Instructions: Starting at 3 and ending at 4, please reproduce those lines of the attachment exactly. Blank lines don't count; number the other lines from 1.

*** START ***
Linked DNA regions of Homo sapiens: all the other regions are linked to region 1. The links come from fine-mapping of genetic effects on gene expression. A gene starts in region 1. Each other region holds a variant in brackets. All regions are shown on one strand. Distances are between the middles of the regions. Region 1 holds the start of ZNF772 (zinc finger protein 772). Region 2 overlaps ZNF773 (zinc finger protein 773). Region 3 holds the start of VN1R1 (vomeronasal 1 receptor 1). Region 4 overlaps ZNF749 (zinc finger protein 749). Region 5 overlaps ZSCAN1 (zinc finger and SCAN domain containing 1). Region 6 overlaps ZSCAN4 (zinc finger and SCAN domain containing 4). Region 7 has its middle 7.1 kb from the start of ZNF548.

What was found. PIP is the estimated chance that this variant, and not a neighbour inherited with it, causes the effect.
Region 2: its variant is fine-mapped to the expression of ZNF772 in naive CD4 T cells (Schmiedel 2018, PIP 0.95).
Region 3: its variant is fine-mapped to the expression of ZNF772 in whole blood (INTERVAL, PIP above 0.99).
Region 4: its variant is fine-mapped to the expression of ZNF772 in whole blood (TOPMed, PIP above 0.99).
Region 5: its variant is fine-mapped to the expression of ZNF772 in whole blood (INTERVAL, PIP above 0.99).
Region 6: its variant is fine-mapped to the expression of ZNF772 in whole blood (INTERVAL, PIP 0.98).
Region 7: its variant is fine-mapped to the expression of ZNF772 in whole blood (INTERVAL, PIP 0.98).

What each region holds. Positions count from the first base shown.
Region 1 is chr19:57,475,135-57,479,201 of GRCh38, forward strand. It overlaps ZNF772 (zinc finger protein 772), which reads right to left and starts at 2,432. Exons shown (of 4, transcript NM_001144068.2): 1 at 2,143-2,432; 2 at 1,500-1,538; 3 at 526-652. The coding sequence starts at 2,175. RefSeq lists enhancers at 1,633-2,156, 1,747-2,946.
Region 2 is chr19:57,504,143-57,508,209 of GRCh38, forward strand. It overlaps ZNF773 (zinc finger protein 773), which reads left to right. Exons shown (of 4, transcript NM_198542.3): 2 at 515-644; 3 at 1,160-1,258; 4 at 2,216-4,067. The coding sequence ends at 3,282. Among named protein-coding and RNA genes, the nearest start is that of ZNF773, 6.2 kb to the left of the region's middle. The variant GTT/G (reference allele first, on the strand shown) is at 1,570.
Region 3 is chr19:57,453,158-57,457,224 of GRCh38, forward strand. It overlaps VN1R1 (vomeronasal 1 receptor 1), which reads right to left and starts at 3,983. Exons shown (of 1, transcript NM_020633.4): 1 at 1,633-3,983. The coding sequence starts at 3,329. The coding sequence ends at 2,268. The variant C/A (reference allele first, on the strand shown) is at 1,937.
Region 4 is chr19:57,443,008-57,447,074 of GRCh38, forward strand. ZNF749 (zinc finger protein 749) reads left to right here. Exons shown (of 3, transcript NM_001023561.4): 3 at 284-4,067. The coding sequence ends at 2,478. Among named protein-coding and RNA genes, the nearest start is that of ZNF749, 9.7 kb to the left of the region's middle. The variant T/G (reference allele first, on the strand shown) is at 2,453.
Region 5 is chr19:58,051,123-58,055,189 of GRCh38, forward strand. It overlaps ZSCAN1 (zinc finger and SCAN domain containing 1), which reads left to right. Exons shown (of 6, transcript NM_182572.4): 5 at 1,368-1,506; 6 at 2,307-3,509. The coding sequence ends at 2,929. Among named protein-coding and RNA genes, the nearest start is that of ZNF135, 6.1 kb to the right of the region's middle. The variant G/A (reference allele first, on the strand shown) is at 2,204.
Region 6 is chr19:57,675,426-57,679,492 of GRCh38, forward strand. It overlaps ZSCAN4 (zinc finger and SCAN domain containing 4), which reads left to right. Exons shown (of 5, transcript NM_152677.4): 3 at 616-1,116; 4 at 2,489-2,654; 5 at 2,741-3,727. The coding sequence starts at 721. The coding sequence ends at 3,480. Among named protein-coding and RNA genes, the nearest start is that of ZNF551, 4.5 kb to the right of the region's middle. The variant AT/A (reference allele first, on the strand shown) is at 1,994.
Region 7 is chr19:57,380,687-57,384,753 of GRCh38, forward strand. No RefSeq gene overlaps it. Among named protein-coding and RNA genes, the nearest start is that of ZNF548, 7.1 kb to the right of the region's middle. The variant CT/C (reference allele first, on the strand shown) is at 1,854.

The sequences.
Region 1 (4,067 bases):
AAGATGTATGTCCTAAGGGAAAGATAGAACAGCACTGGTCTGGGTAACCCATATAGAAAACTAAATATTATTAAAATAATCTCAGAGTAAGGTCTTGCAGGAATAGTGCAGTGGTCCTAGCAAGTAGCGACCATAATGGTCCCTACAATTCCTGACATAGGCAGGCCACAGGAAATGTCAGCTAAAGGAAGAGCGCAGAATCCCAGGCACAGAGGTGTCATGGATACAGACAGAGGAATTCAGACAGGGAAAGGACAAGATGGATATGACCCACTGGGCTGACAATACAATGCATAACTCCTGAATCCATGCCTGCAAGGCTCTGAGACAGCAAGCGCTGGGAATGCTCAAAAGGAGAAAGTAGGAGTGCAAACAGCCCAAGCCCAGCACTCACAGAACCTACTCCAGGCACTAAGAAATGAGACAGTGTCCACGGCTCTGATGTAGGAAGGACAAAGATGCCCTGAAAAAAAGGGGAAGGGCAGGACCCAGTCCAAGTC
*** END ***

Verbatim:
Region 2: its variant is fine-mapped to the expression of ZNF772 in naive CD4 T cells (Schmiedel 2018, PIP 0.95).
Region 3: its variant is fine-mapped to the expression of ZNF772 in whole blood (INTERVAL, PIP above 0.99).